the trouble with happiness

For a few years now, I’ve been thinking about (and writing and teaching about) happiness and it’s limits…as a concept, goal and demand placed on most of us to smile (or die). Much of this work is connected to my interest in queer ethics and my extreme dislike of self-help literature. One of these days, I will do a larger project that engages critically¬†and creatively with the limits of happiness and its connections to the U.S. self-help industry. Soon, I hope. For now, I wanted to bring it up again because I recently started watching a documentary on instant Netflix: The Happy Movie.

I haven’t watched much of this film yet (maybe 10 minutes?), but I’m already troubled by the filmmaker’s failure to provide a substantial definition of happiness. The film opens with a series of people on the street claiming that they “just want to be happy.” But, what does that mean? Whose definitions of happiness get counted? And whose don’t? How is happiness directed towards particular (and limited) goals, like making lots of money or having a successful career (or, like one person interviewed on the street suggests, achieving “the American Dream”). I’m not against happiness (I like feeling happy), but I’m extremely skeptical of happiness studies and how scientists’ efforts to measure happiness are generating a whole industry of products and experts that can help you “turn happiness into money” through seven easy steps¬†(FYI: Marci Shimoff, a leading happiness expert, did the voice-over for this documentary).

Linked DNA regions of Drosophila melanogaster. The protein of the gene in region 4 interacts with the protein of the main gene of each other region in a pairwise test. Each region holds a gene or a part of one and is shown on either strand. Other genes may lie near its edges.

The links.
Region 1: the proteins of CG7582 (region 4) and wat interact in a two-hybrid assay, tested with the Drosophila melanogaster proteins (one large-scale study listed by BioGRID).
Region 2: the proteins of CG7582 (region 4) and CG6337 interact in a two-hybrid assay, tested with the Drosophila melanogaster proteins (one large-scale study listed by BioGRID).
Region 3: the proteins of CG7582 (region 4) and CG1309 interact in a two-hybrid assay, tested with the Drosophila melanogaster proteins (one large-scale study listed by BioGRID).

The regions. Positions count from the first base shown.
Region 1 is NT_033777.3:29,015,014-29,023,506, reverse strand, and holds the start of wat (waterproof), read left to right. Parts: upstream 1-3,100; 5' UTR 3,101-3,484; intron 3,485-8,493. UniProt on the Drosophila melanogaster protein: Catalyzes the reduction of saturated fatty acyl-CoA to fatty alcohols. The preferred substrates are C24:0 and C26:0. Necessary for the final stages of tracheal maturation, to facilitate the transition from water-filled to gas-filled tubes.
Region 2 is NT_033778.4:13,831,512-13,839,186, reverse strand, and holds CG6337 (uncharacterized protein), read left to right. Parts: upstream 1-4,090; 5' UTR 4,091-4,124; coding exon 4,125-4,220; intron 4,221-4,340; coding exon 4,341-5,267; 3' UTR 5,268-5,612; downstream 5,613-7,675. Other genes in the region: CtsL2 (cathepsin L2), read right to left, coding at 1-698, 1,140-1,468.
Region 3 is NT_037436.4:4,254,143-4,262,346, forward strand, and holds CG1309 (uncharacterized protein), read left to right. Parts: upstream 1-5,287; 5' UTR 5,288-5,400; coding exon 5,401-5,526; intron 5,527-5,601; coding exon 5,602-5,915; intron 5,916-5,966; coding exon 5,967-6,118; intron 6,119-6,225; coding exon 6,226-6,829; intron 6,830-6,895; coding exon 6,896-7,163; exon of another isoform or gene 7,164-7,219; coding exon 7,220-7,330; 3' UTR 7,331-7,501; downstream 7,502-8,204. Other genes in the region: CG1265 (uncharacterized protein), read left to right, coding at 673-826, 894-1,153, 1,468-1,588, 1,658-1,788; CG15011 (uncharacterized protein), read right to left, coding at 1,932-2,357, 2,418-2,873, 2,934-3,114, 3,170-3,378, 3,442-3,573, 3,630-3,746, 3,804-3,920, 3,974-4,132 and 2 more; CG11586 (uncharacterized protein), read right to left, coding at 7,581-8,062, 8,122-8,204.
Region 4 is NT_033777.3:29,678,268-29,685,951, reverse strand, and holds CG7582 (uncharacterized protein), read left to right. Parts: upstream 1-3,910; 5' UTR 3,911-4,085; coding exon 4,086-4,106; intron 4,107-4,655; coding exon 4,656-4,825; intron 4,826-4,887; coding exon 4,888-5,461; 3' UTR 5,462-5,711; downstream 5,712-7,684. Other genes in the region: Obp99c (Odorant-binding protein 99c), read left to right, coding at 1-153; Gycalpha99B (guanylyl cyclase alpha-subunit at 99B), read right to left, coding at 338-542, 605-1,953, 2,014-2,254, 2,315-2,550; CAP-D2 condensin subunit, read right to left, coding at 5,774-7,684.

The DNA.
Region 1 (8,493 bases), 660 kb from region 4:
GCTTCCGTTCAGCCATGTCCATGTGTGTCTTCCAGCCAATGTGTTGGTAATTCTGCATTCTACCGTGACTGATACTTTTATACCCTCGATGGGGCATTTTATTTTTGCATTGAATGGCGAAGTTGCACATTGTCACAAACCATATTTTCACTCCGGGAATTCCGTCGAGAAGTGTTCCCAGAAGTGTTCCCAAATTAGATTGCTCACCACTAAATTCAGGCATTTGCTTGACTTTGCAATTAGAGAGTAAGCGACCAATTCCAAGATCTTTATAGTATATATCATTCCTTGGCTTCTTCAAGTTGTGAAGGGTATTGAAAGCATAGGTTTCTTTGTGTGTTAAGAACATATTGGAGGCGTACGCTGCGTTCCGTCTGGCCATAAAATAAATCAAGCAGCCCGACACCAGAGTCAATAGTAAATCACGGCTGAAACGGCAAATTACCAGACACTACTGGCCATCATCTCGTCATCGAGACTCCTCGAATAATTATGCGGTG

Before writing more about this documentary, I want to watch it. And, when I do, I want to think about it beside a few critical engagements with happiness that I’ve encountered in the past few years:

Sara Ahmed: The Promise of Happiness
Barbara Ehrenreich: Bright Sided
Jeanette Winterson: Why Be Happy When You Can Be Normal?

In addition to these critical assessments of being happy and the happiness industry, I’m also thinking about a song that my son recently sang with his fourth grade class: Happiness. It’s from “You’re a Good Man, Charlie Brown.” I remember singing it in fourth grade too (when I lived in Salem, Virginia). I had forgotten about this song until I found out that FWA would be singing it. “Happiness is…2 kinds of ice cream….”